With council members continuing to voice concerns on the Halifax Town Code involving “Health and Sanitation,” Halifax Town Council tabled the matter until their December meeting when they met Tuesday evening.

This decision was made after council held a public hearing on the code in which no one spoke and after reviewing amendments to the code.

The proposed amendments to the Halifax Town Code “health and sanitation” include adding sections on “weed and debris” and “running bamboo” as well as containment measures and penalties.

Council members Mike Trent and Jack Dunavant had voiced concerns about the amendments at previous meetings, and on Tuesday, Trent presented modifications he’d like to make.

Changes to the weeds amendment he presented included adding the wording “only if planted by, actively cultivated or negligently maintained by owner,” and under notice of violation to include it should be the duty of the town manger “whenever practical, to within two working days,” notify the owner of the violation.

Under the section “duty to contain running bamboo; exception,” Trent proposed adding, “A landowner on whose property running bamboo has either spread to or is discovered on shall not be required to install or implement a containment measure to prevent the spread of this running bamboo so long as no intentional action, such as planting or cultivation of the bamboo, contributed to the presence and/or spread of the running bamboo.”

In discussing the code, Council member Bill Confroy said he was concerned about the portion that reads, “should the owner fail, refuse or neglect to comply with such notice within 10 days, the town manager or his duly authorized representative shall cause the weeds to be cut and debris removed from there at the expense of the owner.”

“It’s 10 days. I don’t think that’s long enough. You can’t get a contractor in 10 days to remedy any situation you have. I think they should have 30 days,” said Confroy.

Town Manager Carl Espy said as long as a landowner contacts the town to let them know they are in the process of remedying the situation then that would suffice, but Confroy pointed out the code does not state that.

In voicing his concerns about the code, Dunavant said, “This doesn’t do anything. It’s more bureaucratic talk… We need an ordinance that’s going to help people get rid of this problem. This doesn’t do it. I’d like to meet with Mike (Trent) and Carl (Espy) to see if we can come up with something that gives some teeth.”

Dunavant, Trent and Espy plan to meet to discuss further changes to the code and to address Confroy’s concern.

In other action, council approved the purchase of a Ford Utility SUV at a cost of $35,205.84 for the Halifax Police Department. The police department has been down a police cruiser since one was involved in an accident on Aug. 27.

The town will receive $11,000 from the VML Insurance Company to put toward a down payment. The first payment of $9,298.42 will be due on Nov. 29, 2019.

Council also heard the police report from Police Chief Stuart Comer who said one felony arrest was made and that one was for strangulation, and four misdemeanor arrests were made, with five protective orders being served. Officers also responded to 504 calls for service, 82 traffic summons and one minor traffic accident during the month of October.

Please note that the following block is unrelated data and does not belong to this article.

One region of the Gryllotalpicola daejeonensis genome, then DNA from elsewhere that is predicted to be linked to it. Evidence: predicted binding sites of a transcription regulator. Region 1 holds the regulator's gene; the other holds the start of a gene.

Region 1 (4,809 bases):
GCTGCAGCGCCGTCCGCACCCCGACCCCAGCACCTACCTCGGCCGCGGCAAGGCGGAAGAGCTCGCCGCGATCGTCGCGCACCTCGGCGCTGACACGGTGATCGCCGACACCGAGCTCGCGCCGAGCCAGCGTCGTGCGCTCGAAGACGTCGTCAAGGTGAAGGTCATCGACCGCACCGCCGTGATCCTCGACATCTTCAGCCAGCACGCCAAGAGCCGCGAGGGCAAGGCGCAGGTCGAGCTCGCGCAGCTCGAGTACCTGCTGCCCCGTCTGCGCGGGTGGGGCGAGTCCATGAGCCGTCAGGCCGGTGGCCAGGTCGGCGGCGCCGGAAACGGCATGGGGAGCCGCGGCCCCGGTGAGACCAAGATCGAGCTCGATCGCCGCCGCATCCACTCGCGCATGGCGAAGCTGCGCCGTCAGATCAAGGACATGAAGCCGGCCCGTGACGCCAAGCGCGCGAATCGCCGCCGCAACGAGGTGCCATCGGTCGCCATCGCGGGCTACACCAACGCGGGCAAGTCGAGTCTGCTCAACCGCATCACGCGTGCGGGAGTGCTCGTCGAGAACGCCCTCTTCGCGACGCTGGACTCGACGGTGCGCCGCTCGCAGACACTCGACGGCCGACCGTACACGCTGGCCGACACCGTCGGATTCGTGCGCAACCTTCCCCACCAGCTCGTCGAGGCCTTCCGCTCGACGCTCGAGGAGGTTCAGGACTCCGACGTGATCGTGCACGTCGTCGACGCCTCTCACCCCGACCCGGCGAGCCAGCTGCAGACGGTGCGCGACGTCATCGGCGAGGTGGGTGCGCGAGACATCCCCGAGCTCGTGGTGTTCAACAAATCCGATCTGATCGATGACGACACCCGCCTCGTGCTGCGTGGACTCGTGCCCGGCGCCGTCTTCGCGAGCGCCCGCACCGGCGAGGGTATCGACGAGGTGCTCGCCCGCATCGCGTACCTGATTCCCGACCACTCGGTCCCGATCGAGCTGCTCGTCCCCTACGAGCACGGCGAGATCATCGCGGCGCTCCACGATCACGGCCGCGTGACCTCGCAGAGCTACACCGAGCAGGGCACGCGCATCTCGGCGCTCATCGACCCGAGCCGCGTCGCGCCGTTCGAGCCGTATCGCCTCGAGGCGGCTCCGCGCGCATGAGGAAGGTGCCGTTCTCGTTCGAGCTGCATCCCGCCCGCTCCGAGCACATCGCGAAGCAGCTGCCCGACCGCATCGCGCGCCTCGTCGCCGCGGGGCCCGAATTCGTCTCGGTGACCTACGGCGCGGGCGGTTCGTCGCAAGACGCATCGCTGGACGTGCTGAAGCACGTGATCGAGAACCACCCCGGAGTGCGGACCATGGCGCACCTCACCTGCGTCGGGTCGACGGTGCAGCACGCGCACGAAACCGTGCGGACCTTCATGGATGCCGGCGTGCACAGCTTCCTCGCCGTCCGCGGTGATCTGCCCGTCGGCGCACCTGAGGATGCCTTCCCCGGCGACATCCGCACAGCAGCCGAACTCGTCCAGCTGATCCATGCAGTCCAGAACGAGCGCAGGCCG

He said he attended the DUI (driving under the influence) Banquet along with Officer M. Bowen, who won the DUI VASAP award.

Prior to their monthly meeting, council convened in work sessions to hear reports from chairs of the business development, finance and current affairs committees.

Business Development Chair Mike Trent and Assistant Town Manager Dennis Barksdale reported on Halifax Farmers Market activities including the Family Nutrition Program 5K Fun Run/Walk in which roughly 100 individuals participated, the fall festival held on Oct. 20 and events planned in November and December.

Upcoming events include a Kid’s Town Children’s Gift Giving Bazaar held on various dates in November and December, pictures with Santa at the farmers market on Dec. 1, 8, 15 and 22, holiday market hours, Shop Small on Nov. 24 that also will feature kids’ workshops at the Cozy Cottage, the Christmas Open House on Nov. 25 from 1 to 5 p.m. that also will feature a pop-up vendor fair and the children’s Christmas float parade on Nov. 25.

The theme this year for the mini-float parade is “Christmas at our House,” and children will line-up at 5:30 p.m. with the parade and tree-lighting ceremony beginning at 6 p.m.

Trent also presented Halifax Village Association activities, and HVA Community Development Committee Chairman Tom Shepperd gave an update.

Confroy suggested Espy invite the HVA committee and Sandra Turner of Virginia Tourism to come to a town council meeting to give ideas to help market the town.

Finance Chair Bill Covington presented the October 2018 finance report, the status of the 2018 personal property tax notices and tax deadline, the status of the Creedle Jones & Alga, PC annual audit and June 2018 financial statement.

Current Affairs Chair Confroy outlined the status of the VDOT Six-Year Improvement Plan Smart Scale application for highway safety improvements, derelict/nuisance properties and maintenance code enforcement and planning commission’s recommendation on the ordinance amendment for invasive plant species and the postponement of the Banister River Flotsam Flotilla. The flotilla will coincide with the 2019 Earth Day Extravangaza.

Ashley Hodge reports for The Gazette-Virginian. Contact her at ahodge@gazettevirginian.com

Ashley Hodge is a staff writer for The Gazette-Virginian. Contact her at ahodge@gazettevirginian.com